Listen to the Sound of Sirens in Leeds

Devon's female singer-songwriting duo Sound of the Sirens are beginning to make waves with their debut album upcoming and a quick jaunt round the country on the cards.

Thursday, 27th April 2017, 9:00 am
Updated Tuesday, 9th May 2017, 6:53 pm
Sound of the Sirens, gig in Leeds.

Ahead of the anticipated release of ‘For All Our Sins’, Exeter-based duo Abbe Martin and Hannah Wood are hitting the road and can be seen in Leeds at the Brudenell Social Club on Thursday, May 18.

Expect to hear harmonies and two voices that can raise you from the temporal to the spiritual in the breath of a song and set you floating among the firmament infused with a sense of wonder.

Abbe and Hannah dovetail beautifully on their first album, a beguiling acoustic pop collection replete with lyrical sensibility.

Already championed by Chris Evans – who declared himself “blown away” when he heard Sound of the Sirens for the first time, and subsequently invited them to perform alongside U2 and Take That on TFI Friday last year – they’re certain to broaden a burgeoning fan base on the back of ‘For All Our Sins’.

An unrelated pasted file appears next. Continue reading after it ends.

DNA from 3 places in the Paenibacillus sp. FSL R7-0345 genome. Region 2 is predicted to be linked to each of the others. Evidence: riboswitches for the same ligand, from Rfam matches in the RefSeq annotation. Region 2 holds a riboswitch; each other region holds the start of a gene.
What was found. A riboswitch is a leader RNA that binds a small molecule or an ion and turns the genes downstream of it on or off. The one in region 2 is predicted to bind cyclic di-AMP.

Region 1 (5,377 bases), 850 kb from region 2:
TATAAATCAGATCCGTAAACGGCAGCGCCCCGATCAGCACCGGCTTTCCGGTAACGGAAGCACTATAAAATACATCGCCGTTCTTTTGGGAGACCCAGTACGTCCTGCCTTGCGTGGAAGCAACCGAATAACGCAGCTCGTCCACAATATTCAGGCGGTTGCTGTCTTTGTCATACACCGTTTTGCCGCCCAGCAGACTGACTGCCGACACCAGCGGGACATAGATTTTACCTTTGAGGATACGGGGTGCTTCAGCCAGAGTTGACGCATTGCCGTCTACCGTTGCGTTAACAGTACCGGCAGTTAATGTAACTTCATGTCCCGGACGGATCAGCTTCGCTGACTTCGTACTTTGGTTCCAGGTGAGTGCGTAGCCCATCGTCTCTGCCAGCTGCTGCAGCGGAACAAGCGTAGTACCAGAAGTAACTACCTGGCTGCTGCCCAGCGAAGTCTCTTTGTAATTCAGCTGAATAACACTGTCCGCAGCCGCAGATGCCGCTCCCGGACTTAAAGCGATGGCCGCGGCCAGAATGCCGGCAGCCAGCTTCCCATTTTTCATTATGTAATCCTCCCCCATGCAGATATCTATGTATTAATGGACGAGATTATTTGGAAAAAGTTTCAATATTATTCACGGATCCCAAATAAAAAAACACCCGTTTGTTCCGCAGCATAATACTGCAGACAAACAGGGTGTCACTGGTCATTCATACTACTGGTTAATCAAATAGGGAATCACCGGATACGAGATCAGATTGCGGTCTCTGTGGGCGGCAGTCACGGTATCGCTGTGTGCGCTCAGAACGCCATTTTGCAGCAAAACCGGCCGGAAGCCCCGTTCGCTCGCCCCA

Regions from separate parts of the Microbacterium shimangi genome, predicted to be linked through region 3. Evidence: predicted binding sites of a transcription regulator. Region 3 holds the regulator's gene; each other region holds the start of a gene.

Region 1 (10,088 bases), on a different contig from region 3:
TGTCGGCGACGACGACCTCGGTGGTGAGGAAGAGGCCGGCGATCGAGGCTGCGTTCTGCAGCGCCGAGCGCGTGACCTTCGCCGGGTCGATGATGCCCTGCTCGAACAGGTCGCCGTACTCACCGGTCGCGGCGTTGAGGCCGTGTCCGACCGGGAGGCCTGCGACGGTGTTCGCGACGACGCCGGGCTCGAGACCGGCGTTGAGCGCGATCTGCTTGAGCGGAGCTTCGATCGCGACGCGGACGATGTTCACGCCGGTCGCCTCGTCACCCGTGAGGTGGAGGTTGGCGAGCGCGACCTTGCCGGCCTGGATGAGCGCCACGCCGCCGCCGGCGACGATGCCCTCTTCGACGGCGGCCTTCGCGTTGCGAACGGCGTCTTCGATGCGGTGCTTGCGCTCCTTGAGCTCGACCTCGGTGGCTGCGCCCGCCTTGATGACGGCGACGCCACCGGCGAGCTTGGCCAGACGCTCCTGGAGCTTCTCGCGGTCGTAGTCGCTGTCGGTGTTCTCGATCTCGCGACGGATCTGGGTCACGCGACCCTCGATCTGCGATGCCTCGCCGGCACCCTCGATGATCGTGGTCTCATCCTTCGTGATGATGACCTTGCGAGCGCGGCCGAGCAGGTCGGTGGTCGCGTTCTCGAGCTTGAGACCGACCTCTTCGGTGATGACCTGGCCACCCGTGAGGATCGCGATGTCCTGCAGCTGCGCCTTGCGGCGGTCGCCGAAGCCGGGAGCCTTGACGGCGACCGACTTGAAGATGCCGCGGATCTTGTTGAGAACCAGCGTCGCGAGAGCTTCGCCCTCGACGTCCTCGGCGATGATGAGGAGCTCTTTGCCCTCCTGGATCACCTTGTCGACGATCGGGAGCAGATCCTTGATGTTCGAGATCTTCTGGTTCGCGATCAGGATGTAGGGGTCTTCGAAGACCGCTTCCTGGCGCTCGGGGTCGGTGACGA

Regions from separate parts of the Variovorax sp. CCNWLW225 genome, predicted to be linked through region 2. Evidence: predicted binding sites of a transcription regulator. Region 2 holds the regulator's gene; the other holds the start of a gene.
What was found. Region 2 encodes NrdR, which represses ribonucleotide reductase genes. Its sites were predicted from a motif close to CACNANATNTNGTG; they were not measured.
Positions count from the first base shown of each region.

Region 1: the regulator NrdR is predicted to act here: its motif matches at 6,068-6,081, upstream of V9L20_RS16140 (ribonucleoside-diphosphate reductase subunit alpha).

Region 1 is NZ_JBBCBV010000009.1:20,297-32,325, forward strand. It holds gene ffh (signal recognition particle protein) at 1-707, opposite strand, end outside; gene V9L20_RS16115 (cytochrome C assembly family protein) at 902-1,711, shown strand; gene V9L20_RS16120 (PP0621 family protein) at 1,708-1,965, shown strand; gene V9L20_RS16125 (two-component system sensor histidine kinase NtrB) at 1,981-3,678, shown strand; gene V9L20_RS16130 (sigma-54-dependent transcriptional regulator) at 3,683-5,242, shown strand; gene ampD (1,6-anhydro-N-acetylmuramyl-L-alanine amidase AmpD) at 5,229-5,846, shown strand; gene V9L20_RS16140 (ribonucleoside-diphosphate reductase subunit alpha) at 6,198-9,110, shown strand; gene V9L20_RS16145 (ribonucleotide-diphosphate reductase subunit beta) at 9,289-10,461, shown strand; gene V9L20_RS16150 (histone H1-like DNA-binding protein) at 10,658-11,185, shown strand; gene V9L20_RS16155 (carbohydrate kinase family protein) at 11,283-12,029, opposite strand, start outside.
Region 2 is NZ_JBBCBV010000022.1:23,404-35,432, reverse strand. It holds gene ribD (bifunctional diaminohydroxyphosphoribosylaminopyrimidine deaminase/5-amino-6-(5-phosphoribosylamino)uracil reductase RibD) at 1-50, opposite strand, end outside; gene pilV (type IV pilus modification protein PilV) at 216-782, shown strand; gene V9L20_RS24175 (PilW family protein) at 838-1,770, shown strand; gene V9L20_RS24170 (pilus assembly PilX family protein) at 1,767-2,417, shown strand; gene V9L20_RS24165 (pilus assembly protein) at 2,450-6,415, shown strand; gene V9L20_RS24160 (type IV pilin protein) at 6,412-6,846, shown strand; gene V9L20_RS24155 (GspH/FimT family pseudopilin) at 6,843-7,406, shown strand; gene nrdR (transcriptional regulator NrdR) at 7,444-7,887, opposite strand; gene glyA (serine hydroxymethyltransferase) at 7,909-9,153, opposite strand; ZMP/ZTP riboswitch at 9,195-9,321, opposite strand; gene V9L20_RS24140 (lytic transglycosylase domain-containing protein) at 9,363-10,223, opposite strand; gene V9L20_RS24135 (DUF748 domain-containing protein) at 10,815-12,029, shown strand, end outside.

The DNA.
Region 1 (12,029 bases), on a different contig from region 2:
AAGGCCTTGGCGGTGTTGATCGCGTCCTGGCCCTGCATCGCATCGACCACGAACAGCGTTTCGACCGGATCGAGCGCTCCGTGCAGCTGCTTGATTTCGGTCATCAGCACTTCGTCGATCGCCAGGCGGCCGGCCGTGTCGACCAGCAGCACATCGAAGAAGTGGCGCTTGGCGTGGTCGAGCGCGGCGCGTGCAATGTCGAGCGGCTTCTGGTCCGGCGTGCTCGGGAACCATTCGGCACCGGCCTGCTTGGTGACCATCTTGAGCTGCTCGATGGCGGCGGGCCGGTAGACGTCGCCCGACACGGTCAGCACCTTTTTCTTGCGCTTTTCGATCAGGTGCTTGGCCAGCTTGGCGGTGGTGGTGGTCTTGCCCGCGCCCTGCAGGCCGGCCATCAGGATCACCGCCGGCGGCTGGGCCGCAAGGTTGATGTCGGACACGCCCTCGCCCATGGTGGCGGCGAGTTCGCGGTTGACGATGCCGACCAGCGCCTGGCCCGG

It’s a fan base built up not just over several sublime EP releases – but also through their live shows, which combine a natural facility for connecting with their audiences and unforgettable performances predicated on energy, warmth, humour and, above all, real conviction.

“We work well together,” says Abbe, a graduate of Dartington College of Arts, who’s now a vocal coach and drama practitioner for vocal arts.

“We have fun and a shared vision of what we want our music to do and how we want it to influence people. Music moves people and can help people overcome adversity. As performers we have a responsibility to write music that will impact and not offend. If people are listening to your voice, use it wisely.”

Drawing on diverse influences, including Bob Dylan, Ed Sheeran, Joni Mitchell, KT Tunstall, The Carpenters, Abbe and Hannah write from a personal experience they feel others can relate to.

“We can also be quite inventive in our writing, using different text games to create a stimulus from which to write,” says Hannah.

“We definitely put our emotion into our music and publicly vent. We often put a positive spin on the sadness that life can bring, finding strength in doing so and hopefully helping others to deal with the same issues.”